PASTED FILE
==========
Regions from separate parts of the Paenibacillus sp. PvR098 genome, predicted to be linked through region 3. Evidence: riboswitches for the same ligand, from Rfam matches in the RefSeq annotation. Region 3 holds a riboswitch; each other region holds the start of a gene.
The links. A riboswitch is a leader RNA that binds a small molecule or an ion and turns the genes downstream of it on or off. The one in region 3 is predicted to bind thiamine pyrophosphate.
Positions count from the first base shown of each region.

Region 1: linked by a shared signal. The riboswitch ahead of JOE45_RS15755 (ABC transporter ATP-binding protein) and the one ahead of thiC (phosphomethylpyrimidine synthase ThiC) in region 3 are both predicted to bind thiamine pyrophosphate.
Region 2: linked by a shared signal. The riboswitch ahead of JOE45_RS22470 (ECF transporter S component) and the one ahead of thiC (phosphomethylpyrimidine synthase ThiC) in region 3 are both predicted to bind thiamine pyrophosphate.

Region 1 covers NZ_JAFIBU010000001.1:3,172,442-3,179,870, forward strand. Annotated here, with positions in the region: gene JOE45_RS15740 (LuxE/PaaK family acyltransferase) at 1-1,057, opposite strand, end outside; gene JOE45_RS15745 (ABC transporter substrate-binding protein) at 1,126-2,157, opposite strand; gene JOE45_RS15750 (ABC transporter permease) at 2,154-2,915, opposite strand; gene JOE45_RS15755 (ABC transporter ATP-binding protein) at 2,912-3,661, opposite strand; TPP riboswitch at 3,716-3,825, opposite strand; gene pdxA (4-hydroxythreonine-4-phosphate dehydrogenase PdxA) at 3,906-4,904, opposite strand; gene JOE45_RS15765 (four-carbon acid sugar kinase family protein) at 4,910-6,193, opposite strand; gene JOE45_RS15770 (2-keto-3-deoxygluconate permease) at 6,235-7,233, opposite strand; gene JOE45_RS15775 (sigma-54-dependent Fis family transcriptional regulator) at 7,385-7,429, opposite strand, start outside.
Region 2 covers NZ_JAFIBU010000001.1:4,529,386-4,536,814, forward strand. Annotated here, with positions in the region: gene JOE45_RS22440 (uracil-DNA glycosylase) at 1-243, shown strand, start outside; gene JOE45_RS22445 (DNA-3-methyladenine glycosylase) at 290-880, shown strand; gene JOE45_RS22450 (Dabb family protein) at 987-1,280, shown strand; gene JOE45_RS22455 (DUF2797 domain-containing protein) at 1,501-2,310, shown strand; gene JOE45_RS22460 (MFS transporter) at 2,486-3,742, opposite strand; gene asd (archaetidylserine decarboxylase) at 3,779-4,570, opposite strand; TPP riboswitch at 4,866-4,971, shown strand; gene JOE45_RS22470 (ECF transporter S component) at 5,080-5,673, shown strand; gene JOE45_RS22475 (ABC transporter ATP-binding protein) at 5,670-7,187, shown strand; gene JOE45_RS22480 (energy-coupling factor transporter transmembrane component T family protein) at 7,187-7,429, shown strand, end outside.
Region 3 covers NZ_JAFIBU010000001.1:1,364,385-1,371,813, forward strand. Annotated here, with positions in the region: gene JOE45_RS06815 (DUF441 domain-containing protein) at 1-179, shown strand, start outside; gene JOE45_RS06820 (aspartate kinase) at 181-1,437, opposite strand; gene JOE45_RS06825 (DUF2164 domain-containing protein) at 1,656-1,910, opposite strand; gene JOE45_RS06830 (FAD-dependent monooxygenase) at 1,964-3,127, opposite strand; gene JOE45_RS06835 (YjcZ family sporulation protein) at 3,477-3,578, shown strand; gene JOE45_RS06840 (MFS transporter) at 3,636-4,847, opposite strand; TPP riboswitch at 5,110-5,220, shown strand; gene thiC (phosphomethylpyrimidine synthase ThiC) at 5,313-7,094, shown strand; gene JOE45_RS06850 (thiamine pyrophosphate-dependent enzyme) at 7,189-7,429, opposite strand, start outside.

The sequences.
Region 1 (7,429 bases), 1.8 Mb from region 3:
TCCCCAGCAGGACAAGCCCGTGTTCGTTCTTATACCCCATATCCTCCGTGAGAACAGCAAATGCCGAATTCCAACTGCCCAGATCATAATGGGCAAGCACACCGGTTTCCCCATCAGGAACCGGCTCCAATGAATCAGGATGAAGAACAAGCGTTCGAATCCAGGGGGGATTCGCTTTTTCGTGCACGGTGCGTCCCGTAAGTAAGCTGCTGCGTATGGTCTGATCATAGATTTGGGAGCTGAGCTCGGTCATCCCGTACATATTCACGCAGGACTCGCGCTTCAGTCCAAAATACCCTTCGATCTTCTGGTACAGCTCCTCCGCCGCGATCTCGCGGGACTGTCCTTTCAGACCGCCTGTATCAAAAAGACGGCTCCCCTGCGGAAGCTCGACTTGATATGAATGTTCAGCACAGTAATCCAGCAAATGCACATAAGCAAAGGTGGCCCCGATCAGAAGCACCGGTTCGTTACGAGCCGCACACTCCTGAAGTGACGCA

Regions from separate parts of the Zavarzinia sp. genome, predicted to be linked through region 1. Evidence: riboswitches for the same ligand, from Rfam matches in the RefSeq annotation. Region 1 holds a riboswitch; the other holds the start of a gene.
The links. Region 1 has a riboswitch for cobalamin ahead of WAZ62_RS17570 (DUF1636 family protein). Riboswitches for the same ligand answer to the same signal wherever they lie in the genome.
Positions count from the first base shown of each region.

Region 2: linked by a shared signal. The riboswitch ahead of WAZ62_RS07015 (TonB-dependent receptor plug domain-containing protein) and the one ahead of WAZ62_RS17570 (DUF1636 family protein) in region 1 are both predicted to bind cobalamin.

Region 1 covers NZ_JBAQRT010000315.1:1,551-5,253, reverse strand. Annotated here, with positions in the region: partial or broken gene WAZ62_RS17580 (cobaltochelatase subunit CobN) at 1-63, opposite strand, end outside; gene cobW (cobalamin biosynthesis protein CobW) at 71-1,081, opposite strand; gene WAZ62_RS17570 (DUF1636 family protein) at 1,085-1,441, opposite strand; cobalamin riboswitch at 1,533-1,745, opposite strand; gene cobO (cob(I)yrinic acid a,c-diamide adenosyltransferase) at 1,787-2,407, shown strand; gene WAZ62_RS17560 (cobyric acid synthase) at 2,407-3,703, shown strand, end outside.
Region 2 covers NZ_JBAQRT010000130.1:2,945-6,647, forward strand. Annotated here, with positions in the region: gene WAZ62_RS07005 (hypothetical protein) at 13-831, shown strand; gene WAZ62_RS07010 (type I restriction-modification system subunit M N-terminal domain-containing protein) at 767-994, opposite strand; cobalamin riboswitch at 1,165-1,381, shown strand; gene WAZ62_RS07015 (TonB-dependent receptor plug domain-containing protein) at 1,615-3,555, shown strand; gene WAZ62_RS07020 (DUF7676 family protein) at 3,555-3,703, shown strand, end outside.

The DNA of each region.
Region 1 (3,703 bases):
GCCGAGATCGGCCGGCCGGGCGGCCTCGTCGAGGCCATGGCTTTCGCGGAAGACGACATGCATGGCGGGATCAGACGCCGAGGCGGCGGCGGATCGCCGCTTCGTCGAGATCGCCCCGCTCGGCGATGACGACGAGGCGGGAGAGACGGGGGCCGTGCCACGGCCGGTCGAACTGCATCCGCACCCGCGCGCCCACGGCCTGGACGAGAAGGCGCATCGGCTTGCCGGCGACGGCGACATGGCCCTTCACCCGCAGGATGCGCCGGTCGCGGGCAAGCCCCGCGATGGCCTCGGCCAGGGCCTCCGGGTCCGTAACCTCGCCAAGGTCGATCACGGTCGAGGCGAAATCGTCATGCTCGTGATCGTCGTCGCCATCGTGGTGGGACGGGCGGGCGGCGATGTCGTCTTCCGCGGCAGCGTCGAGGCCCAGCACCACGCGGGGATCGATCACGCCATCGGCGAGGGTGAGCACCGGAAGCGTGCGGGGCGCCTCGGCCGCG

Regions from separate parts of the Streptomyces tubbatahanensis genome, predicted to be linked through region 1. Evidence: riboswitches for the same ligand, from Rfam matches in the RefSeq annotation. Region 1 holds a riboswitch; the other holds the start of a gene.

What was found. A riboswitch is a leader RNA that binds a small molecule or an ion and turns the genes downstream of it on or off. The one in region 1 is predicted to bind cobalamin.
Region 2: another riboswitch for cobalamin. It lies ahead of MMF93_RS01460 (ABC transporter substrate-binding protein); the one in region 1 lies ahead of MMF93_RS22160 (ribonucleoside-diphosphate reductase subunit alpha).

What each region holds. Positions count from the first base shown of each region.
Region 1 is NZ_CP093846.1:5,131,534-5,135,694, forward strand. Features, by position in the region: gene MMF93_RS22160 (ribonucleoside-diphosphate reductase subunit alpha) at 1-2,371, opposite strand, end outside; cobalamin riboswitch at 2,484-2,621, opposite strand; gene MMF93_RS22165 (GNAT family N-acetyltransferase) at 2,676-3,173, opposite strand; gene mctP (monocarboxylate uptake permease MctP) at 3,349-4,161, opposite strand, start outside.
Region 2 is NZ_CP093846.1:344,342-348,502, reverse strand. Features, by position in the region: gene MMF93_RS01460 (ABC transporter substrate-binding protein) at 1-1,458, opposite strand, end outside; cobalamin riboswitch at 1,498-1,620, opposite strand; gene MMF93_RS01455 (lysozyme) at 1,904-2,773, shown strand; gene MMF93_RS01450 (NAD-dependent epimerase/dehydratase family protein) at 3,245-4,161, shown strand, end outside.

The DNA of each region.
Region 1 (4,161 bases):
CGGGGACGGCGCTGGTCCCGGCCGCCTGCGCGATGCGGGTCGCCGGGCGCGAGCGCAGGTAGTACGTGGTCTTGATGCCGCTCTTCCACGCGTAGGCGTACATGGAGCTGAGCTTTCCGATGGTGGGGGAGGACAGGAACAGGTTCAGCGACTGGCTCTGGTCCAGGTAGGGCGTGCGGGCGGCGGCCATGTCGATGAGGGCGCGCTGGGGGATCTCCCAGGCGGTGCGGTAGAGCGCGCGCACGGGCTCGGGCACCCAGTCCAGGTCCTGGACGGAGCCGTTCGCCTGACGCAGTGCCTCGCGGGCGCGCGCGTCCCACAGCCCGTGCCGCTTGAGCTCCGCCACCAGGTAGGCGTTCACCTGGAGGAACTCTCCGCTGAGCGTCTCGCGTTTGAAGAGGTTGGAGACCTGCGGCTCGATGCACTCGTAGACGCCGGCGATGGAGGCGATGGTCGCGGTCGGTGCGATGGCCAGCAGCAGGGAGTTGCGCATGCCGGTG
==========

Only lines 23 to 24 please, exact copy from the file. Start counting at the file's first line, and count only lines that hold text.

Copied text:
Region 2: another riboswitch for cobalamin. It lies ahead of MMF93_RS01460 (ABC transporter substrate-binding protein); the one in region 1 lies ahead of MMF93_RS22160 (ribonucleoside-diphosphate reductase subunit alpha).

What each region holds. Positions count from the first base shown of each region.